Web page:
Susan is a writer who lives on a small farm in Northern California with her husband whom she adores. She writes on a variety of subjects.
Your Son or Daughter Is Getting a Divorce
Your son or daughter has just announced that they are getting a divorce. How do you handle it? What if there are grandchildren involved? What if accusations of abuse are involved? What is your role in the changing landscape of the family after divorce? In this article, I will offer you some practical suggestions on how to help.
All too often this common family crisis is handled badly. Bridges are burned. Relationships are negatively altered or completely destroyed. Grandparents are alienated from grandchildren - often by their own behavior towards the son/daughter-in-law. Being the elders in the family, we have a unique perspective and an opportunity to help smooth what is otherwise a very rough road for the family to navigate. It behooves us to remain as neutral as possible to everyone involved even though we may be experiencing a great deal of pain ourselves over the breakup. This is a situation where a cool, thoughtful head is desperately needed and generally in short supply. We need to control and not act on our emotions. We can be supportive without taking sides. We can recognize this is a situation that affects the whole extended family but only the married couple can navigate. We are spectators on the sidelines and our feelings about it really shouldn’t factor into it.
Everyone May Go Through the Grieving Process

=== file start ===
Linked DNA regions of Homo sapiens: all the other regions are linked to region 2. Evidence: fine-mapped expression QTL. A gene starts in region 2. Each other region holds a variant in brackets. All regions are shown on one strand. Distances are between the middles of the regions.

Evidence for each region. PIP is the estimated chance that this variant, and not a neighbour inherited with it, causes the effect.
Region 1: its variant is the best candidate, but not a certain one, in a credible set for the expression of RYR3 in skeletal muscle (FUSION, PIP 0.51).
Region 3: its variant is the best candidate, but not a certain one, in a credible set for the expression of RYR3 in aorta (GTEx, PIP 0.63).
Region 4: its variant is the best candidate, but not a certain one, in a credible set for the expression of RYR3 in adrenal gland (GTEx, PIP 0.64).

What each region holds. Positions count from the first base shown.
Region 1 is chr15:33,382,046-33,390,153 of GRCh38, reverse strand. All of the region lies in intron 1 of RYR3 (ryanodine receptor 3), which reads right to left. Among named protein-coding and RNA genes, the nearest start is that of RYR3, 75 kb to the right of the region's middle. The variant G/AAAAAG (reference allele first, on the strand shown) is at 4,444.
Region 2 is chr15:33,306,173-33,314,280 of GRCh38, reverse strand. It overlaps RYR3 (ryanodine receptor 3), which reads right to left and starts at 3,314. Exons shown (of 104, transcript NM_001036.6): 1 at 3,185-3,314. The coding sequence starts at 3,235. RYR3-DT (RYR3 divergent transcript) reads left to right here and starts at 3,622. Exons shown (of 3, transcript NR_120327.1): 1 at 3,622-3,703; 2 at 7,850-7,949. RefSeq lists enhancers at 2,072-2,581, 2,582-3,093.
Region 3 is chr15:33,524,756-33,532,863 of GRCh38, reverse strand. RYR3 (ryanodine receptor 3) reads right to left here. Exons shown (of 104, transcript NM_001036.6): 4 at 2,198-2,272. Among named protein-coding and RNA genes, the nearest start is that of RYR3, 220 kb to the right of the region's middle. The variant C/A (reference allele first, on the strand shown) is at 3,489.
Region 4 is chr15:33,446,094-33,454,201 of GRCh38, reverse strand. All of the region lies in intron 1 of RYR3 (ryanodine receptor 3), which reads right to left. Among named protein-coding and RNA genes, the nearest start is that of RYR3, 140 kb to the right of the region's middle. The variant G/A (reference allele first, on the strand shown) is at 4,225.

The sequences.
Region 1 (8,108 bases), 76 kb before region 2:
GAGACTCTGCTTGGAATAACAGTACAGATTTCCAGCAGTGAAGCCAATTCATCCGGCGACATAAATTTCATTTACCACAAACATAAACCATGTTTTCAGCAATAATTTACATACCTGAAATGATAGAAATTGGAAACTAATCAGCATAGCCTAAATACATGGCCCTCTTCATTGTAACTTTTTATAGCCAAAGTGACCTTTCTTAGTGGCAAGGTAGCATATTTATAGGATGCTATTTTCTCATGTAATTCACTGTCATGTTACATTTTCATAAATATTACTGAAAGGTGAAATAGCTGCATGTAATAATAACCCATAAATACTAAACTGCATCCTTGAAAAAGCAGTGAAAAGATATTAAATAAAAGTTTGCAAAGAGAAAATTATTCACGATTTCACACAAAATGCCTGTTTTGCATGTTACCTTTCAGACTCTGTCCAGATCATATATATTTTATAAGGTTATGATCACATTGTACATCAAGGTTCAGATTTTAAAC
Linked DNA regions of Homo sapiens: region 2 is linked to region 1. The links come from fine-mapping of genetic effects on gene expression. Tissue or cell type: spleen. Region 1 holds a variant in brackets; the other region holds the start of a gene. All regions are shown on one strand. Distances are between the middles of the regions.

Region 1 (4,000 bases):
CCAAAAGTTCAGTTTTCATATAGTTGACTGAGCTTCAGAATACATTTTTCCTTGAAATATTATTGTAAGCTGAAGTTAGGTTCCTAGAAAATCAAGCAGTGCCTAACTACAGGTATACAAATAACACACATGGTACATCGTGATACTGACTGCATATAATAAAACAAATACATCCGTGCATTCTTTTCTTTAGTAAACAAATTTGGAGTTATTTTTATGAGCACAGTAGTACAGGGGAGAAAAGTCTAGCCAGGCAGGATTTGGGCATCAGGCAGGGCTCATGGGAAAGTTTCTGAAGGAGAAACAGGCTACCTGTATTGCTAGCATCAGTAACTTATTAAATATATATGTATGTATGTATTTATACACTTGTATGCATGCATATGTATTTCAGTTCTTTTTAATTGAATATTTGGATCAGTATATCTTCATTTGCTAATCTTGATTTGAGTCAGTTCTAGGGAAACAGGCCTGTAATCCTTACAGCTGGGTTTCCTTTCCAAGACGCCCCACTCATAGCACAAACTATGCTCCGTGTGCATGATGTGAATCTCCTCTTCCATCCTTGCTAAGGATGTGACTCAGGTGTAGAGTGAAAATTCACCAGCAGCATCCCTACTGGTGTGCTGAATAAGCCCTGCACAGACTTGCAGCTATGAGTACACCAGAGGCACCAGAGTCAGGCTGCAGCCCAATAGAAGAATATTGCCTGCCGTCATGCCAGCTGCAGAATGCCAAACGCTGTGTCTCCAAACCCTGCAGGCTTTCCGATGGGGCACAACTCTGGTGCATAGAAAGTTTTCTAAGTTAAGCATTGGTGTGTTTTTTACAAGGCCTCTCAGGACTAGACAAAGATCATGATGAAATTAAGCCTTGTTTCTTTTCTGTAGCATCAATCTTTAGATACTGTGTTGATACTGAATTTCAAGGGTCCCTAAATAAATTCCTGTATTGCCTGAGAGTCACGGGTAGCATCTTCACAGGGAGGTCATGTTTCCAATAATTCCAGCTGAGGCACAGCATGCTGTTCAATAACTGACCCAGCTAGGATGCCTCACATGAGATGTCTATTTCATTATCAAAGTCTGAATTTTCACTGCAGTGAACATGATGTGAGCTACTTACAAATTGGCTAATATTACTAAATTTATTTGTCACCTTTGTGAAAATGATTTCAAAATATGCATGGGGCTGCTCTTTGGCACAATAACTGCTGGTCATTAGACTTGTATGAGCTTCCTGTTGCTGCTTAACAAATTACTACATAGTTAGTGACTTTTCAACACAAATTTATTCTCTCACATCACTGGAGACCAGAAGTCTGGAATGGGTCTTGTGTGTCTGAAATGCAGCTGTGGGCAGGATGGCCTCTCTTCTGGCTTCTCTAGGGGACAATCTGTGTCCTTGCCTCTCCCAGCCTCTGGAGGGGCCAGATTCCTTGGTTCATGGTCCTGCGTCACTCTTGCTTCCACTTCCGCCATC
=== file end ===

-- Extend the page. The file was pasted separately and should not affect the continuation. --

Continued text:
First, recognize that everyone, including you, may go through a grieving process after the initial shock of the news sets in. This can be every bit as intense as a death in the family. For some, there may be more a sense of relief rather than grief - especially if the relationship has been troubled for a long time or any type of abuse occurred. If this is your experience, try to have compassion and understanding for everyone else who might view it differently and experience a sense of profound loss. They may not have the same information that you do on the matter and their grief can cause them to do and say very inappropriate things. Try to be patient as they work through their grief. The grieving process will include one or more of the five stages of grief and loss, and not necessarily in any order. These stages are denial, anger, bargaining, depression, and acceptance.
Do not make hasty judgments or take sides at this point. You can burn bridges that will be difficult if not impossible to repair later. Understand that you will usually get only one side of the story and it will most likely be favorable towards the one telling the story. This is human nature. The version may be truthful and correct or it might leave some important details out that could alter your view. It could also be the total opposite of the truth. We humans tend to hide the ugly parts of ourselves fearing rejection by those we love if we reveal ourselves too much. Accept that you do not have all the information. You did not live in their shoes and experience life from their perspective. You cannot make an accurate judgment so don’t even try. Remain neutral and loving to everyone.
If there are allegations of abuse involved and it is your child’s spouse who stands accused, keep in mind that abusers tend to be good at hiding their actions from their birth family. Abusers will lie and spin things to make it sound like it is they who have been wronged. Their birth family may have no idea of what has been going on and will be quick to defend their loved one. Additionally, abuse may be generational and the abuser’s birth family may be in heavy denial of the historical family issues. They will often go to great lengths to keep it covered up. Tread carefully if this is your child’s situation. A lot is at stake both legally and emotionally.